I realise the primary/secondary issue has been discussed a lot, but I saw this in another thread:
Originally Posted by Marcus
The whole "primary/secondary" classification is not something I've really thought about until I came onto these boards. I have been acquainted with a couple of triads and folks in open relationships and have heard these terms but I hadn't put much thought into it. It seems that everyone gets a rank in the hierarchy, primary is the relationship that matters and secondary is the relationship that doesn't. Sugar coat it all you want, but that is the truth of the matter as far as I can tell (if it isn't, you guys might really consider using language that is not explicitly hierarchical).
I have no problem with people being in relationships that make them happy, but if these boards have a story to tell it is that these "secondary" relationships tend to have some real frustration. I can't blame them, I wouldn't enjoy being classified as secondary (or primary, for that matter) and would see myself to the door if I found that's how I was being thought of. This idea of assigning rank to relationships seems very dogmatic to me, archaic even. Why would I ever tell someone that I loved "I love you, but your life and feelings are not as important as my primary, get used to it"? That just seems cruel to me.
To find out how it feels to be a secondary partner you need only read through these boards. The general consensus, as far as I can tell, is that it feels about the way that it sounds... like being secondary.
And I wanted to talk more about it.
First, for me "primary" and "secondary" are badly worded descriptions of stages. You can have several primary relationships, or you can have none. Same with secondary relationships. To me a primary relationship is the kind where you live together or share responsibilities in raising a child, or share finances, etc. Secondary relationships are less involved into each other's lives. Some people also talk about tertiary partners, which as far as I can tell means casual and/or very rare (once a year or less) encounters.
To me, these are different stages, and I wouldn't expect anyone I date to start at a primary level. But I understand how the root and numbers (one, two, three) are misleading. It sounds like a ranking system.
Sure, I know you can have two secondary partners and no primaries, or two primaries and no secondaries, for instance, and so all partners are at the same "stage". It's not like you can only have one of each.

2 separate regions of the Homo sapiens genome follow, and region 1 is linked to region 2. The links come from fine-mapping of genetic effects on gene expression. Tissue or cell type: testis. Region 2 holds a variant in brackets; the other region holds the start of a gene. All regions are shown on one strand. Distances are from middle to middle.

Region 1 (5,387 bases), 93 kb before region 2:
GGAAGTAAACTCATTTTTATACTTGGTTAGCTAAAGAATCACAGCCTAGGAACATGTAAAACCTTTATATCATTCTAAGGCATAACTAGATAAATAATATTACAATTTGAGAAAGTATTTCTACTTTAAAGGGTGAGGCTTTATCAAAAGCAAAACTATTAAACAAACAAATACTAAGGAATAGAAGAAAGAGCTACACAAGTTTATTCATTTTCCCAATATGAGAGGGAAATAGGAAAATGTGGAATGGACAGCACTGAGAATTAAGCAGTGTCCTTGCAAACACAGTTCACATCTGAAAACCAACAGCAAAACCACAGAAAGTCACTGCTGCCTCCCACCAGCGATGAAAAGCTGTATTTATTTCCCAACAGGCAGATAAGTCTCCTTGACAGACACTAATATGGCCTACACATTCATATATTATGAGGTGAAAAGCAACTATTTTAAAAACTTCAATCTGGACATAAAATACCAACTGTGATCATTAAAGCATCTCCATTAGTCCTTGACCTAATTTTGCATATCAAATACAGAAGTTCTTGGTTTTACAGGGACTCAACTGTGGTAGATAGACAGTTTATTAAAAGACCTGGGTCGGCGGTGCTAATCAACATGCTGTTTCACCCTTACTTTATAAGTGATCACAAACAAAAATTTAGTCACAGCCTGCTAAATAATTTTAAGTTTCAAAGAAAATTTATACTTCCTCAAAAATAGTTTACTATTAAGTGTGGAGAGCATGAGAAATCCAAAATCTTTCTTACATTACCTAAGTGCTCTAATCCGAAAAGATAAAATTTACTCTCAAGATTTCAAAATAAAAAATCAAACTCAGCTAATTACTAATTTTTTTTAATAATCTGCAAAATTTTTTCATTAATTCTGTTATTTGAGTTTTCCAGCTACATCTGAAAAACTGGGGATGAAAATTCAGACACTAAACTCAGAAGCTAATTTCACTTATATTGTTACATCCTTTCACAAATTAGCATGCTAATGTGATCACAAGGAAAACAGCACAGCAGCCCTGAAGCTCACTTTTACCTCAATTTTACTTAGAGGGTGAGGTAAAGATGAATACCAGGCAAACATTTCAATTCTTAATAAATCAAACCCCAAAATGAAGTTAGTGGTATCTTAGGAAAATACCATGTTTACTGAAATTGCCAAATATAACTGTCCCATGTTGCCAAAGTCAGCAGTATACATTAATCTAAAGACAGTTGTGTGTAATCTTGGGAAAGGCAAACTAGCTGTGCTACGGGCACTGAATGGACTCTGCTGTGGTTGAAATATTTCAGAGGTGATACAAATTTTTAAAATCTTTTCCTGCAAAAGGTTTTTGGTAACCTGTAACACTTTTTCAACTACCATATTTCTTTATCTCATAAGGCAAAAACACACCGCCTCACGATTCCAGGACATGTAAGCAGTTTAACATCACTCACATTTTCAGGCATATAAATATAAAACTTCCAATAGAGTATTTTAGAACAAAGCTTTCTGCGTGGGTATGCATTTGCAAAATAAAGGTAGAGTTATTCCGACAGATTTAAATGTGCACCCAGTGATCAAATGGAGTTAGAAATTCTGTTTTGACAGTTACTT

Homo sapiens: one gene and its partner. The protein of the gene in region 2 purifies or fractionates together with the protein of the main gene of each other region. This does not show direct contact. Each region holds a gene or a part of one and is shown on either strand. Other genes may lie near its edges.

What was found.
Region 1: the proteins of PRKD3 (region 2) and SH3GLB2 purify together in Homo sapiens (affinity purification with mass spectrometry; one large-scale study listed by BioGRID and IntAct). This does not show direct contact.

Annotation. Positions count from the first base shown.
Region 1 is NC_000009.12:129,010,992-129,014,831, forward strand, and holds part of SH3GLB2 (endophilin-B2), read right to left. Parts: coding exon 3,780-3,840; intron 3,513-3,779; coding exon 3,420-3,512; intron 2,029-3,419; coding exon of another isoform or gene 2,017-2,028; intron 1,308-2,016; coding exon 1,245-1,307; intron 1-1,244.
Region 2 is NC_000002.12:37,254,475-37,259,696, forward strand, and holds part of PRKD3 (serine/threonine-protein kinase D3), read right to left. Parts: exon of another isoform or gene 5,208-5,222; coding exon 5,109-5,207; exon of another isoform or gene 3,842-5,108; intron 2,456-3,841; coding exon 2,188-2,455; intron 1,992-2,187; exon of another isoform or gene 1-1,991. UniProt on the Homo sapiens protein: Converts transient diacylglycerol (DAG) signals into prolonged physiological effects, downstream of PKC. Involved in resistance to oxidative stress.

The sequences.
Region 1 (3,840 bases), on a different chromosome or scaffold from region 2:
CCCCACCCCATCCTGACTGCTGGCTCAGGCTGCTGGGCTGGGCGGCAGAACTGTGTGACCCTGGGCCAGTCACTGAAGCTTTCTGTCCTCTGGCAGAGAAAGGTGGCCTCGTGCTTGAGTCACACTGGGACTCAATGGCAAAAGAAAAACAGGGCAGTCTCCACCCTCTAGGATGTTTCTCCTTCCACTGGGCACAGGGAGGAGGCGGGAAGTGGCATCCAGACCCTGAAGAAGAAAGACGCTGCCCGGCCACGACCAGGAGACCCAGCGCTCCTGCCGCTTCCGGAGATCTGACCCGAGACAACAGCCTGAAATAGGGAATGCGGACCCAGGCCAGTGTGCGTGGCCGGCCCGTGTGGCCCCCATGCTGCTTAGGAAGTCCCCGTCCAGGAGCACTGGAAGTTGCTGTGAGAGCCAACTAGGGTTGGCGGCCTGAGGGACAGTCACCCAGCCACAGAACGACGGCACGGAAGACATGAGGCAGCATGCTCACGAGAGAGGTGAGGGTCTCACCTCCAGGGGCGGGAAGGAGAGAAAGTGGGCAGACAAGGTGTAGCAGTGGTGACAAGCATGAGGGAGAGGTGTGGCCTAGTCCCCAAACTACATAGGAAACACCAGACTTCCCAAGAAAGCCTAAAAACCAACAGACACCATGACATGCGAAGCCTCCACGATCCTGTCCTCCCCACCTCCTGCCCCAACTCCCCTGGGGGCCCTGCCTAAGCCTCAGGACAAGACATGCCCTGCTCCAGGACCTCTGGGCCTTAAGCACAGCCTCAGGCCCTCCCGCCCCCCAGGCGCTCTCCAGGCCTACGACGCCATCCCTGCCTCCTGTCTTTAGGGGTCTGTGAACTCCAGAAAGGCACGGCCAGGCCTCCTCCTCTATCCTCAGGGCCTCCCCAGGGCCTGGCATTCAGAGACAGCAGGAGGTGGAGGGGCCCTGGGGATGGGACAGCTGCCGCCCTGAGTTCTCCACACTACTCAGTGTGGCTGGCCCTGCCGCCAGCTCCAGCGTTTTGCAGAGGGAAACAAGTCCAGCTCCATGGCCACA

While I don't like the idea of stages that much, either (it gives the impression that a secondary relationship is less evolved, or that every relationship ends up being primary at some point), I feel like it makes it more apparent that it's something that can evolve and change, and not something fixed. I'm all for people keeping the words "primary" and "secondary" when they have rules in place about who can be what - as much as I think it's pointless to try and decide how relationships are going to turn out rather than let them develop on their own - but I definitely like the idea of other terms for when it's a description.
We have many people on these boards. Maybe we can come up with something. It doesn't matter if it's only used on the boards, I think it could still have its benefits. Of course, nobody is required to use any labels to begin with, and sometimes just describing each relationship, although it takes more time, might be the best way to go.
I think what is typically considered a primary relationship has as a major factor a commitment outside the relationship. That is, if the relationship was to suddenly end, there would be something left to deal with: a child to raise together, a place that is still being shared, a joint account, a marriage in place. So I think we could use a term that reflects that, although I can't think of any.
For secondary relationships, I can't think of any way to describe them except saying it's "in the dating stage", but I'm worried it sounds less important than it might be.
Of course using this previous description, we could say "relationship with outside commitment" and "relationship with no outside commitment" but that's kind of a mouthful.
I realise it's often pointless to try and find new terms or redefine existing terms. But this specific issue has been there for a long time. There are lots of misunderstandings about what primary/secondary might mean, and it can be off-putting for someone to know they'll be "secondary", when if it was described as "You don't have to move in with me or help raise my kids", the partner would be happy about it rather than feel inferior because of it.
Going back to the idea of stages, I guess we could define Stage A, Stage B, Stage C or something (with letters rather than numbers, because they don't necessarily come one after the other), but that would not explain much I'm afraid.
Personally I also find the "boyfriend" or "husband" distinction useful for that purpose, but the problem is that people give you weird looks when you talk about husbands in plural, and that many people seem not to want to say "husband" (or wife) about someone they're not legally married to.